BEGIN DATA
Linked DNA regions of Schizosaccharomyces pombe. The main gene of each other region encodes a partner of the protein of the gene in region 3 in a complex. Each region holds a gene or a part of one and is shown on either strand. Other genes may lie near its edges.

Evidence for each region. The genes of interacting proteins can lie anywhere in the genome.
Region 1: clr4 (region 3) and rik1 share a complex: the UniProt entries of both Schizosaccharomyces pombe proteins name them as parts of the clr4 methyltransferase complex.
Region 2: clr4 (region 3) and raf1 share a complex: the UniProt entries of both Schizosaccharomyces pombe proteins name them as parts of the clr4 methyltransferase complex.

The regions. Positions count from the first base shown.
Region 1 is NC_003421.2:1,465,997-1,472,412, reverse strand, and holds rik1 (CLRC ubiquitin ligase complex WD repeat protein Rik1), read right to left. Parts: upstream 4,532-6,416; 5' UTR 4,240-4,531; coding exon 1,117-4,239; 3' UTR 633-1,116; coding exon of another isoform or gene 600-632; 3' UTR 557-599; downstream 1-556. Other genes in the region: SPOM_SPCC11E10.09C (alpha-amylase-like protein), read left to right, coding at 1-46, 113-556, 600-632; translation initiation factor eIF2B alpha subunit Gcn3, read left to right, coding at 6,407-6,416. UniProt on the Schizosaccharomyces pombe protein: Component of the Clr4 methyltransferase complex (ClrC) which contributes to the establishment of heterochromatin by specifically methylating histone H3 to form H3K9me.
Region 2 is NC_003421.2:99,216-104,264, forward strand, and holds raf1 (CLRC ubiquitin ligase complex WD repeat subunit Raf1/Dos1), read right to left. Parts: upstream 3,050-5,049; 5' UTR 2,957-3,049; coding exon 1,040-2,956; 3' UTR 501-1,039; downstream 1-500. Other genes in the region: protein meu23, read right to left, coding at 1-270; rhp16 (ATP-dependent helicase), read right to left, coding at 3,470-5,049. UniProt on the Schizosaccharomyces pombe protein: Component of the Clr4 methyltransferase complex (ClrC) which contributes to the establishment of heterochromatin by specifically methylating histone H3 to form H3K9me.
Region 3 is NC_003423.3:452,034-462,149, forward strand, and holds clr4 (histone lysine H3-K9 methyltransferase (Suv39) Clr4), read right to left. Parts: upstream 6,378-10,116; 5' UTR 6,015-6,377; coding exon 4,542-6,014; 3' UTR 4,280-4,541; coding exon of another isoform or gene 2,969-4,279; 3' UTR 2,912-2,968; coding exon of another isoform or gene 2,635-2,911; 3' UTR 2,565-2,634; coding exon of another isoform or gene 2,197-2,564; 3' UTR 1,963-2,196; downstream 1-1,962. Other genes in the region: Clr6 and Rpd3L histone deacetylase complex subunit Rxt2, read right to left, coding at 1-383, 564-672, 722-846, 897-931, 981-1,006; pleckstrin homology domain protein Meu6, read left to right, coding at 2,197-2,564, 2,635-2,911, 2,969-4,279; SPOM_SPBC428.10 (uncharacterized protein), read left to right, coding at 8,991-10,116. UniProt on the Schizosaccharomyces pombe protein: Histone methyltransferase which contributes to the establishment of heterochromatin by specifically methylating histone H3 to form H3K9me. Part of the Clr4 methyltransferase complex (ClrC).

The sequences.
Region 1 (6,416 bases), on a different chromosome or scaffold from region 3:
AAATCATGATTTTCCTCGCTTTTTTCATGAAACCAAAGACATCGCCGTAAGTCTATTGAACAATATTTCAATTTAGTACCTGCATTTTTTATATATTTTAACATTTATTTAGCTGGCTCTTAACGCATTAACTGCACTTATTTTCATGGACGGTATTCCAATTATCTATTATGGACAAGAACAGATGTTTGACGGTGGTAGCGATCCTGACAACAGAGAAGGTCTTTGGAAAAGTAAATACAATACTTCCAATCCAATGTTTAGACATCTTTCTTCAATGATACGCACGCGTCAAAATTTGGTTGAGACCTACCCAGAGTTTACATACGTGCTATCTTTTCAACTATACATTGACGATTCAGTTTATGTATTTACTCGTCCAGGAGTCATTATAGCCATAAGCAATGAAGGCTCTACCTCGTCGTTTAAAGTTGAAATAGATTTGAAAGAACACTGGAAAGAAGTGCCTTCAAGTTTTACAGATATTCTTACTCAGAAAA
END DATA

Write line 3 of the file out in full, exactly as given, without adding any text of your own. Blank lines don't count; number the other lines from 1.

Region 1: clr4 (region 3) and rik1 share a complex: the UniProt entries of both Schizosaccharomyces pombe proteins name them as parts of the clr4 methyltransferase complex.